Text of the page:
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Civility Matters

Civility Matters

Date: May 2011
Creator: Vahie, Archna
Description: While the proliferation of literature on the subject of growing incivility in society demonstrates the increasing importance given to civility by corporate America, there has been little academic investigation of the concept. The limited number of academic studies on civility reveals immense negative consequences for uncivil behavior. One question for marketers of businesses is whether lack of civility among front-end personnel can negatively influence sales. This dissertation is an attempt to fill this research gap by exploring responses to uncivil behavior under the theoretical framework of attribution theory. Using the CDSII scale based on attribution theory, experimental research design was used with current civil and uncivil behavior by the store employees and past experiences (positive, negative, and no-experience) with the store as stimulus. The consumers' perception of civility, attributions and behavioral intentions were measured and used as dependent variables. The results of the experiment showed that when a customer discerns employee behavior to be uncivil, the customer's perception of the level of the ability of the employee to control his own behavior decreases. The results of the study enhance the knowledge of two important consumer behaviors, namely complaining and switching behaviors by empirically studying their antecedents in a particular market ...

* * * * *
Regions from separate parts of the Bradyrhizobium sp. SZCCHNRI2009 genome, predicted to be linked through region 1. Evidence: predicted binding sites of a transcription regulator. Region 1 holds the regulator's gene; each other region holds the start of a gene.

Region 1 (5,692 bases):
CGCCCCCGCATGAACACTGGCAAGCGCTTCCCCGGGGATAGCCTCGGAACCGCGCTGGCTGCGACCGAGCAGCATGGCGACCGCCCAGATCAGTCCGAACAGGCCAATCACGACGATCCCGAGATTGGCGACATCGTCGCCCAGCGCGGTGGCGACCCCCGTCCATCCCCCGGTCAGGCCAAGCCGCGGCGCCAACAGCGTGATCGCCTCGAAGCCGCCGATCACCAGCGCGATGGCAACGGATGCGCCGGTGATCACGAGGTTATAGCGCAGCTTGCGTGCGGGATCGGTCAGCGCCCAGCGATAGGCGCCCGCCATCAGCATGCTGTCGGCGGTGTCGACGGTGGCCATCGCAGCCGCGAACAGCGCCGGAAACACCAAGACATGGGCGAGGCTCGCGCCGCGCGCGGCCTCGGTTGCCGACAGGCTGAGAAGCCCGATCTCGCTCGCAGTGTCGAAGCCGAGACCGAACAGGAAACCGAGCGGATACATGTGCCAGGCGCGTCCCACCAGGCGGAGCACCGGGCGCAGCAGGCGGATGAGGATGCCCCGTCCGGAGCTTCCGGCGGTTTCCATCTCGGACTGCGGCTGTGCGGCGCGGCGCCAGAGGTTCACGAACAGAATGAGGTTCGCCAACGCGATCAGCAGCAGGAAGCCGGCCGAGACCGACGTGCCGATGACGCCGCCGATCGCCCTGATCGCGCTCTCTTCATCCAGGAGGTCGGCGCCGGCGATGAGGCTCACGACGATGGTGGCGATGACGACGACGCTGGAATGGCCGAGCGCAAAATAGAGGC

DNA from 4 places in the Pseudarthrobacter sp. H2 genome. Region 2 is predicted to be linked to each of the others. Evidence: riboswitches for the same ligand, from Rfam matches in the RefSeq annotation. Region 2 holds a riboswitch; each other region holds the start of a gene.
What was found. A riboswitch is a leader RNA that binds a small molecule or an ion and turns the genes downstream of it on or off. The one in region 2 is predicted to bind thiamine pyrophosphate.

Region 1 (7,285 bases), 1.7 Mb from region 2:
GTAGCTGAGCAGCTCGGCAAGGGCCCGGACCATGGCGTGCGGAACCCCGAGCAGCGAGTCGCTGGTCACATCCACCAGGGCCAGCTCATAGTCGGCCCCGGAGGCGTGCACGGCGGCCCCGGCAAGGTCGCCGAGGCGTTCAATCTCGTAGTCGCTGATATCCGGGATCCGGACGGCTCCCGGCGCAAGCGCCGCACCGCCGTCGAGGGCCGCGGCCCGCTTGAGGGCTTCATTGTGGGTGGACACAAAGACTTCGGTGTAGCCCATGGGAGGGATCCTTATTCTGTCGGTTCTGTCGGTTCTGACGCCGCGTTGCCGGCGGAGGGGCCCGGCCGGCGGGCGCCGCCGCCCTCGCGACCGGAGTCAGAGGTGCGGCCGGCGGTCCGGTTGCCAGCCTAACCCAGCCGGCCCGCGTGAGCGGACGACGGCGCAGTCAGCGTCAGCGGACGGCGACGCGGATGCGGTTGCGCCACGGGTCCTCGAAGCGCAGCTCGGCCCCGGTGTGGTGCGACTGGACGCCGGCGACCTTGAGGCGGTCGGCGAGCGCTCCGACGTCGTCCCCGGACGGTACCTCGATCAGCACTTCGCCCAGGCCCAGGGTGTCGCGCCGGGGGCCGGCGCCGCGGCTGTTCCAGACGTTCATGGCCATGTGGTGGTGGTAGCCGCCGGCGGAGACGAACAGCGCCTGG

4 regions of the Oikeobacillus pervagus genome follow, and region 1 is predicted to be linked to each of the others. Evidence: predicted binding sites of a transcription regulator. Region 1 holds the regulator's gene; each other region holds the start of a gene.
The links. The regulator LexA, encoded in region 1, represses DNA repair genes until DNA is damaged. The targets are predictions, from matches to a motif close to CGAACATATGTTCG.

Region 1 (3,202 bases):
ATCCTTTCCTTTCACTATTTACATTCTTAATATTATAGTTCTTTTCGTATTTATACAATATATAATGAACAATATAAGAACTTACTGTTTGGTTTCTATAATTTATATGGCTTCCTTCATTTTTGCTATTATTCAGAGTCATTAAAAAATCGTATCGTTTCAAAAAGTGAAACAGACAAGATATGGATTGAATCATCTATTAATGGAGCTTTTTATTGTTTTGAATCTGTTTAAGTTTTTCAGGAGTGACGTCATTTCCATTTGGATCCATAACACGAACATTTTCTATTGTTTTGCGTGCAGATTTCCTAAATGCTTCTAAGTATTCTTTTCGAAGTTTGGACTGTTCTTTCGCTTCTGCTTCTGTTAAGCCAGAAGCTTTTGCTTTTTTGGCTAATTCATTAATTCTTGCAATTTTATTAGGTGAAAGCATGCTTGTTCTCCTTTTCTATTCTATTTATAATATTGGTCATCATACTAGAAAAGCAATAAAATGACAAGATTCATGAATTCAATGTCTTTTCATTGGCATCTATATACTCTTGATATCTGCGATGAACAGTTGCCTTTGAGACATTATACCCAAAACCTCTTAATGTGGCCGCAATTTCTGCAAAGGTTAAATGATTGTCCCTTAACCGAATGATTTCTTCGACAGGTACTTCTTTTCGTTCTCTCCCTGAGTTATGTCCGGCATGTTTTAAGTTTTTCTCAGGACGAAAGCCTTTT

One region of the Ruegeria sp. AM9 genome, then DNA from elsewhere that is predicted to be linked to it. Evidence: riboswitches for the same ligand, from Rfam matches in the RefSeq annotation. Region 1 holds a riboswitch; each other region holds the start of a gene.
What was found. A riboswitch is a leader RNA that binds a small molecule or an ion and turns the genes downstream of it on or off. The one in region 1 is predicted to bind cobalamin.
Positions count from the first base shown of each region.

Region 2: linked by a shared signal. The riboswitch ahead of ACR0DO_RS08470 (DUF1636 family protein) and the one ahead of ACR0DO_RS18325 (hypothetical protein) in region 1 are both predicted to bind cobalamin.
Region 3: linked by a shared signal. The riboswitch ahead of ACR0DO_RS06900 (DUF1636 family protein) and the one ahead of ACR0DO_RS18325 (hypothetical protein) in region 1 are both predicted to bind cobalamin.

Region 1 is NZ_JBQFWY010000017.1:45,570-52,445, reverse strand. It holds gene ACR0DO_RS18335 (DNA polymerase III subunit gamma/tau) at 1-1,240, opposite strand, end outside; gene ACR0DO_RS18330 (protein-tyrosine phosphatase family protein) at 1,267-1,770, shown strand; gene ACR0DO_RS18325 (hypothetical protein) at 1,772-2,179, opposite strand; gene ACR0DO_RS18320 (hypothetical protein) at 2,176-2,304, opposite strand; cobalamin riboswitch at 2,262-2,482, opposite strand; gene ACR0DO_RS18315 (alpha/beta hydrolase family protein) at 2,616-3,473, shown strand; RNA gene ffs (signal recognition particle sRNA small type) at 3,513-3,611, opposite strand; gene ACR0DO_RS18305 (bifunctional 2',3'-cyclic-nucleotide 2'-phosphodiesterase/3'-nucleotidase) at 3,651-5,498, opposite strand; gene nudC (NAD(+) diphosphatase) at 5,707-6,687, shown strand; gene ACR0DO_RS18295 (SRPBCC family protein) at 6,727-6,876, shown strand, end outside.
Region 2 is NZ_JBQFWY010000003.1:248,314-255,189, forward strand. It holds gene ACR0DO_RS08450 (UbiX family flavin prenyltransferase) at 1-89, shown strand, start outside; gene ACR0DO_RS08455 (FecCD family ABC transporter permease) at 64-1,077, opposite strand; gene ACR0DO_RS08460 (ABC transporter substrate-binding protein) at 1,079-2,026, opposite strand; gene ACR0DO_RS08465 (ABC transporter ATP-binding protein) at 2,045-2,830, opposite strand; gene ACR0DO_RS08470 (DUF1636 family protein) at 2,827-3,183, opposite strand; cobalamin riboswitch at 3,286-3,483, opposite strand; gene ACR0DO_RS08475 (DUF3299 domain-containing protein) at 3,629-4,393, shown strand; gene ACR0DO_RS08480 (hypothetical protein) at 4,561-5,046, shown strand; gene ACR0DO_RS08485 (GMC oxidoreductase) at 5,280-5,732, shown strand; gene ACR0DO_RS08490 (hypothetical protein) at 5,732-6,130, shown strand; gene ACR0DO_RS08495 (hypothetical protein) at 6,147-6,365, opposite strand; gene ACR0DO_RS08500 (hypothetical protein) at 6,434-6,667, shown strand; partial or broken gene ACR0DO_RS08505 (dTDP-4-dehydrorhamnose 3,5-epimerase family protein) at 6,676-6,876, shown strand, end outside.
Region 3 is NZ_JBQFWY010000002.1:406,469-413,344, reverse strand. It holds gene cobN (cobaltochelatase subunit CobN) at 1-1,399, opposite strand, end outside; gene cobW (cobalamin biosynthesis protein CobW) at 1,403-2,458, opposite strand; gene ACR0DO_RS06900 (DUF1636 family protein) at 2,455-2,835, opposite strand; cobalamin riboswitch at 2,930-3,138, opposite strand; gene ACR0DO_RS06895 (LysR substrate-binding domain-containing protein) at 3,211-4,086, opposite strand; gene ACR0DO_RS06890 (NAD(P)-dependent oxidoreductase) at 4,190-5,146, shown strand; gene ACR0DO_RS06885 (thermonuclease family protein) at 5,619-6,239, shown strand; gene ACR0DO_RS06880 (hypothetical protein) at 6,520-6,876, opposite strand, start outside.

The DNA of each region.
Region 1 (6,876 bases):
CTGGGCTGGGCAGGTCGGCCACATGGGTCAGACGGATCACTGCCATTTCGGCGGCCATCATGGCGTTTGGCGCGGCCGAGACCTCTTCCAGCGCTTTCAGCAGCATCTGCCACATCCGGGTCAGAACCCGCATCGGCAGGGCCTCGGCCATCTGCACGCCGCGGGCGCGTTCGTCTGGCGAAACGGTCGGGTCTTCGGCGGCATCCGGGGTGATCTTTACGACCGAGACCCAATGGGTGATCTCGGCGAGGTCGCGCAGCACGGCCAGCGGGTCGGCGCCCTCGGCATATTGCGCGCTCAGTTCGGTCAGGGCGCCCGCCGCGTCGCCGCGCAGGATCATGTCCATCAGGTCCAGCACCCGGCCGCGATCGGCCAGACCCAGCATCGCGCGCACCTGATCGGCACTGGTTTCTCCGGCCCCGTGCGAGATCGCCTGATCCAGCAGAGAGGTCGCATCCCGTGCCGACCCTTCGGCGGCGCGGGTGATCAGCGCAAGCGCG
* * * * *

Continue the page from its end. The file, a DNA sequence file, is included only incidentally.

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Commercial Motor Vehicle Driver Safety:  An Application of Ethics Theory